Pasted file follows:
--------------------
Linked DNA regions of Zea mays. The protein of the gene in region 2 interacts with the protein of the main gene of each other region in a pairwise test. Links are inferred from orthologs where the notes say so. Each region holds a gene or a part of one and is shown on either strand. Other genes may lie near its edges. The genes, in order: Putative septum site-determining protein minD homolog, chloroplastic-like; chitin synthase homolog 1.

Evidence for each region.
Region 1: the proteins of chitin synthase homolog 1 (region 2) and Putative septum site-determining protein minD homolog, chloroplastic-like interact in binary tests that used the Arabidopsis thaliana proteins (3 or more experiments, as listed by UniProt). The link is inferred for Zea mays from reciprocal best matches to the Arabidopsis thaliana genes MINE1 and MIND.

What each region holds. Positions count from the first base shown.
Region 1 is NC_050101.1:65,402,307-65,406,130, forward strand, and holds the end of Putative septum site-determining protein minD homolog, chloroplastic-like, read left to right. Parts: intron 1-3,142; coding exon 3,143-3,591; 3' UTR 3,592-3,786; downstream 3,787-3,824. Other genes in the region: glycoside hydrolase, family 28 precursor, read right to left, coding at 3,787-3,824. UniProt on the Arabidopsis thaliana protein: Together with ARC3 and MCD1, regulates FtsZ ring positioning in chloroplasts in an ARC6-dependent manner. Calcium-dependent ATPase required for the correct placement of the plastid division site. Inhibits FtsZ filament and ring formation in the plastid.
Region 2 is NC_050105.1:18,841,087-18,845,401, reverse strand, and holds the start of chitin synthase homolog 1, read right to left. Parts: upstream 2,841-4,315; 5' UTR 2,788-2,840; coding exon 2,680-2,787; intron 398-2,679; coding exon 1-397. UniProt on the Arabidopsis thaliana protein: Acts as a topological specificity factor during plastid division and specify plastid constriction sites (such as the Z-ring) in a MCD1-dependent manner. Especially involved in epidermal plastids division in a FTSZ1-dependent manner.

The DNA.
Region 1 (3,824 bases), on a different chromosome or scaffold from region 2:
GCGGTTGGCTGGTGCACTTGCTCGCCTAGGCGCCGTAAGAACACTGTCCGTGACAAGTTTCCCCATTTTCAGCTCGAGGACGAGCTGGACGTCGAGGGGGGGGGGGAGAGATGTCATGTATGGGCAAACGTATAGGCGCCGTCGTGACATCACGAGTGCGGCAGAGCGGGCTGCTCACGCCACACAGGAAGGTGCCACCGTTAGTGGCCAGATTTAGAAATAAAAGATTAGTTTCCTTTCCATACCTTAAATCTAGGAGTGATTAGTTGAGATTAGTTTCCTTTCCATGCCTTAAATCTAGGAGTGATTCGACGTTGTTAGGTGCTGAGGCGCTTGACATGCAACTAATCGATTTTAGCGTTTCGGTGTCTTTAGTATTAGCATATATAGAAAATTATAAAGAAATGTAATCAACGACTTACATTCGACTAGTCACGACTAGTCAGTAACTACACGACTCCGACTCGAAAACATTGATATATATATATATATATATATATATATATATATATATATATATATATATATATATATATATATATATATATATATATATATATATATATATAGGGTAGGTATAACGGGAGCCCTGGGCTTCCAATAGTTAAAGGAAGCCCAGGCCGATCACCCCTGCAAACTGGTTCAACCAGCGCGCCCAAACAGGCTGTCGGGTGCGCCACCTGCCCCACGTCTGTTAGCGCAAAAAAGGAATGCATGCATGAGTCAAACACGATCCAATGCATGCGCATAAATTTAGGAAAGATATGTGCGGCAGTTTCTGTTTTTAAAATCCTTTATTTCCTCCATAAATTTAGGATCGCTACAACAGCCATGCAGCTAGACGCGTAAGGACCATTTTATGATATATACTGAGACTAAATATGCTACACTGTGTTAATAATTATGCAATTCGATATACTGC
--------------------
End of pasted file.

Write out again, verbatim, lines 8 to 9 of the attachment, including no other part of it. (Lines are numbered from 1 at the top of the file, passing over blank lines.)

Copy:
Region 1 (3,824 bases), on a different chromosome or scaffold from region 2:
GCGGTTGGCTGGTGCACTTGCTCGCCTAGGCGCCGTAAGAACACTGTCCGTGACAAGTTTCCCCATTTTCAGCTCGAGGACGAGCTGGACGTCGAGGGGGGGGGGGAGAGATGTCATGTATGGGCAAACGTATAGGCGCCGTCGTGACATCACGAGTGCGGCAGAGCGGGCTGCTCACGCCACACAGGAAGGTGCCACCGTTAGTGGCCAGATTTAGAAATAAAAGATTAGTTTCCTTTCCATACCTTAAATCTAGGAGTGATTAGTTGAGATTAGTTTCCTTTCCATGCCTTAAATCTAGGAGTGATTCGACGTTGTTAGGTGCTGAGGCGCTTGACATGCAACTAATCGATTTTAGCGTTTCGGTGTCTTTAGTATTAGCATATATAGAAAATTATAAAGAAATGTAATCAACGACTTACATTCGACTAGTCACGACTAGTCAGTAACTACACGACTCCGACTCGAAAACATTGATATATATATATATATATATATATATATATATATATATATATATATATATATATATATATATATATATATATATATATATATATATATATATAGGGTAGGTATAACGGGAGCCCTGGGCTTCCAATAGTTAAAGGAAGCCCAGGCCGATCACCCCTGCAAACTGGTTCAACCAGCGCGCCCAAACAGGCTGTCGGGTGCGCCACCTGCCCCACGTCTGTTAGCGCAAAAAAGGAATGCATGCATGAGTCAAACACGATCCAATGCATGCGCATAAATTTAGGAAAGATATGTGCGGCAGTTTCTGTTTTTAAAATCCTTTATTTCCTCCATAAATTTAGGATCGCTACAACAGCCATGCAGCTAGACGCGTAAGGACCATTTTATGATATATACTGAGACTAAATATGCTACACTGTGTTAATAATTATGCAATTCGATATACTGC